Double 6s = 8 rounds, double 9s = 10 rounds, double 12s = 13 rounds, double 15s = 16 rounds, double 18s = 19 rounds.

Other games

There are also a variety of other games played with dominoes. Some are simple memory games like Concentration (based on the card game of same name), some are complex, and some are simple solitaire games. Common games include Private Trains and Chicken Foot.

A popular domino game in Texas is 42. The game is similar to the card game spades. It is played with four players paired into teams. Each player draws seven dominoes, and the dominoes are played into tricks. Each trick counts as 1 point, and any domino with a multiple of 5 dots counts toward the total of the hand. 35 points of "five count" + 7 tricks = 42 points, hence the name.

Also, in the Caribbean, there are other common games which involve four players in which the players can play as partners or as individuals. In partners, the partners sit across from each other and all hands can not be seen by the other players. The game is started by shuffling the dominoes or 'cards' and each player pulling seven cards. The double six is then played and play continues to the starter's right side. If a player can not play then he is passed and it is the next player's turn. The object is for a team to win by one of the players running out of dominoes. The winning team is awarded a point and then restart the process by shuffling and pulling a new hand and then starting with any domino either partner wishes to play. The game goes on till one team reaches six points. Double points are awarded when you get 'key'. This happens when your last card is the only card that can be played on both ends. Also when a player pulls five doubles all players put their dominoes back and pull new hands, the following game is played for 2 points and the double six is started by the player who has it. This variation is called Partners, where the other variation is called Cut-Throat, where each player plays for himself, in which all the same rules apply as in partners. This form of dominoes is most common in Jamaica and the Cayman Islands.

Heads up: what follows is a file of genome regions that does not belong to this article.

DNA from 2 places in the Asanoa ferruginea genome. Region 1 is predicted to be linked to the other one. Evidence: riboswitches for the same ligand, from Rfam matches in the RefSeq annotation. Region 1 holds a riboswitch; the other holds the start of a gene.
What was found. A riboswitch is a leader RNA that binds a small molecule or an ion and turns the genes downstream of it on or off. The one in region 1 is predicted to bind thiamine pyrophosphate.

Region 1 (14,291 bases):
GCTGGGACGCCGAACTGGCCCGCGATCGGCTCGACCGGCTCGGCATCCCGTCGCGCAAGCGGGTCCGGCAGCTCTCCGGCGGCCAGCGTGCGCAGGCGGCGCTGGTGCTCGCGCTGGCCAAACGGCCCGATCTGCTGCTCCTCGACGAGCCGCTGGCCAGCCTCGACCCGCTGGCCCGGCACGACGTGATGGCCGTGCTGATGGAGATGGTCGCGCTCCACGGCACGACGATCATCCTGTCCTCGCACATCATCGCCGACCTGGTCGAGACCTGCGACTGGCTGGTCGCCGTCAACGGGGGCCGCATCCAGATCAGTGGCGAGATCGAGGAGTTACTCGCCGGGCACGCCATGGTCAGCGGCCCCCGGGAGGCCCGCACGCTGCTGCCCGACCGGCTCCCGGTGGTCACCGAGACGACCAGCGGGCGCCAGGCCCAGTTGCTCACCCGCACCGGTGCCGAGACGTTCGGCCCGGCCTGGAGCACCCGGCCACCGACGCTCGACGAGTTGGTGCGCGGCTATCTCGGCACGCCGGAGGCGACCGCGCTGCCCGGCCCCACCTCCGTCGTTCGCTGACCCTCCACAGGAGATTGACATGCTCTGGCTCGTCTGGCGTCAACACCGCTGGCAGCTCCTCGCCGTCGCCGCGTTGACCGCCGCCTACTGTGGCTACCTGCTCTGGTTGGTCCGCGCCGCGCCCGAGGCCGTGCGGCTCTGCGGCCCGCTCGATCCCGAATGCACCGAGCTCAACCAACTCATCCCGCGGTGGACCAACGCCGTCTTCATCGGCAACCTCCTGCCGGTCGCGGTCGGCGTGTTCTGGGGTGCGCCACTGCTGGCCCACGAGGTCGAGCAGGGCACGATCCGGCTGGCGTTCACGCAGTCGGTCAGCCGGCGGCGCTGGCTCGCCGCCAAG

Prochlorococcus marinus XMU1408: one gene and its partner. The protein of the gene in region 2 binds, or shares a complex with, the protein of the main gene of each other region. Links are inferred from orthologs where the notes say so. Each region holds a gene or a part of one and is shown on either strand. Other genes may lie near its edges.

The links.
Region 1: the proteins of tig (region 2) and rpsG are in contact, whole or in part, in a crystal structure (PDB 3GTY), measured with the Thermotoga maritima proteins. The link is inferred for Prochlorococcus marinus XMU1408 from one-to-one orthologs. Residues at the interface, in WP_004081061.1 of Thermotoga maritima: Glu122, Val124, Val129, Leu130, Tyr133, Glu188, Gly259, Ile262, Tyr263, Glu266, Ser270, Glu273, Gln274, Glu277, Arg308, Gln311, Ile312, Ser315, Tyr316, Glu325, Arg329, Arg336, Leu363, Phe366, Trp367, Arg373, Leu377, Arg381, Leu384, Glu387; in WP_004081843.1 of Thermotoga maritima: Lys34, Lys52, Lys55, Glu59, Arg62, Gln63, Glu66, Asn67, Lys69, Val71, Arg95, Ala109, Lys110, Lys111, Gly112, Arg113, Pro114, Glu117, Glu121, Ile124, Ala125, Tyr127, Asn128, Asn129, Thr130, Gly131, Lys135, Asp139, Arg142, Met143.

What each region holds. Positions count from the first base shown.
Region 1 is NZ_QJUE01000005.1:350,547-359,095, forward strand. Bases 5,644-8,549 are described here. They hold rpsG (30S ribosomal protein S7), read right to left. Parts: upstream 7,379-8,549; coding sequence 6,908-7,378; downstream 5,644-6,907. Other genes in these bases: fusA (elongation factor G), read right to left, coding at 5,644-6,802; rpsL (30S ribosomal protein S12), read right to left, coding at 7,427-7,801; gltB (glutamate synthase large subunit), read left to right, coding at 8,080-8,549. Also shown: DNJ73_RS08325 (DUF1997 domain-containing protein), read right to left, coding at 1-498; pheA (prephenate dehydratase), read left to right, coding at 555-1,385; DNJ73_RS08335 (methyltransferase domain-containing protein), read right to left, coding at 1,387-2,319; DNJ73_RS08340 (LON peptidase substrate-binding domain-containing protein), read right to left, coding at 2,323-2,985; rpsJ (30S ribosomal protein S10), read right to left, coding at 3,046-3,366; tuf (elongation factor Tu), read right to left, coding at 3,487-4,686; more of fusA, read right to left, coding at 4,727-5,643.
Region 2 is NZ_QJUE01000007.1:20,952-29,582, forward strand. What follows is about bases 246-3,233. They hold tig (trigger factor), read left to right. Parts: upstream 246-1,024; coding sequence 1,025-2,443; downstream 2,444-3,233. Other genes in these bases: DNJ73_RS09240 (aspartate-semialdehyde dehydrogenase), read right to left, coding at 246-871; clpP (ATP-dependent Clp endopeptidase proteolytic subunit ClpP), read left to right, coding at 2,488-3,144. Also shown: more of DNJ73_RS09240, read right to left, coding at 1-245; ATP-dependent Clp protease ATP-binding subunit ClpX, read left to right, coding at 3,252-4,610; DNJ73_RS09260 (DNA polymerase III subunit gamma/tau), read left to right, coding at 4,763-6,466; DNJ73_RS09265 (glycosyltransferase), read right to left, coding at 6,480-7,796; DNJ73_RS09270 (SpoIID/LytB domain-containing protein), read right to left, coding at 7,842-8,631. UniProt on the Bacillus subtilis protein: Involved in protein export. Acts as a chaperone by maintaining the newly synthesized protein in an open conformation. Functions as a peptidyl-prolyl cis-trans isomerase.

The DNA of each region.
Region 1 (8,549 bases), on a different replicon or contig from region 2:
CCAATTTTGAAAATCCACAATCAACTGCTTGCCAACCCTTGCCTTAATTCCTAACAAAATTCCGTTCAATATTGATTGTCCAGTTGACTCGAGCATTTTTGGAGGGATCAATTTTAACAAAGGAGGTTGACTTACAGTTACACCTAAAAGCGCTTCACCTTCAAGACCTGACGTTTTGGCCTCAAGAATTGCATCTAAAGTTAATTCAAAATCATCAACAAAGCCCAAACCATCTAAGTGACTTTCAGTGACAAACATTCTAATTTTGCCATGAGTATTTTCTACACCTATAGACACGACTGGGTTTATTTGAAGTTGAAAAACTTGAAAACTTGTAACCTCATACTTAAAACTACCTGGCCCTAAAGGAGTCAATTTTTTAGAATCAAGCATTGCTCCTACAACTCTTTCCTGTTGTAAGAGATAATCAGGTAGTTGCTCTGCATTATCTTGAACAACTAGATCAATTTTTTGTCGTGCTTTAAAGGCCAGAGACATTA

Competitive play

Domino games are generally not played at a professional level. Numerous organisations and clubs of amateur domino players exist around the world. Some organisations, including the International Federation of Dominos and the Fédération Internationale de Domino (FIDO), organise international competitions. The 2007 FIDO domino world champion is the Swiss college student Alex Joss.

Other uses of dominoes

Dominoes waiting to fall

Other than playing games of strategy, another common pastime using domino tiles is to stand them on edge in long lines, then topple the first tile, which falls on and topples the second, which topples the third, etc., resulting in all of the tiles falling. Arrangements of thousands of tiles have been made that have taken several minutes to fall. By analogy, similar phenomena of chains of small events each causing similar events leading to eventual catastrophe are called domino effects. The phenomenon also has some theoretical relevance (amplifier, digital signal, information processing), and this amounts to the theoretical possibility of building domino computers.

The Netherlands has hosted an annual domino toppling exhibition called Domino Day since 1986. The event held on November 18, 2005 knocked over 4 million dominoes. Another new record was set at 4,079,381 stones on November 17, 2006.

At one time, Pressman Toys manufactured a product called Domino Rally that contained tiles and mechanical devices for setting up toppling exhibits.

Dominoes are not just for games these days. Domino Art is the art of decorating domino tiles. First the domino is sprayed with an acrylic paint. Once it has dried, it is stamped with a rubber stamp and then various colors of ink are applied. Some artists drill holes in them before spraying and wire wrap the finished piece.

Dominoes are also commonly used as components in Rube Goldberg machines.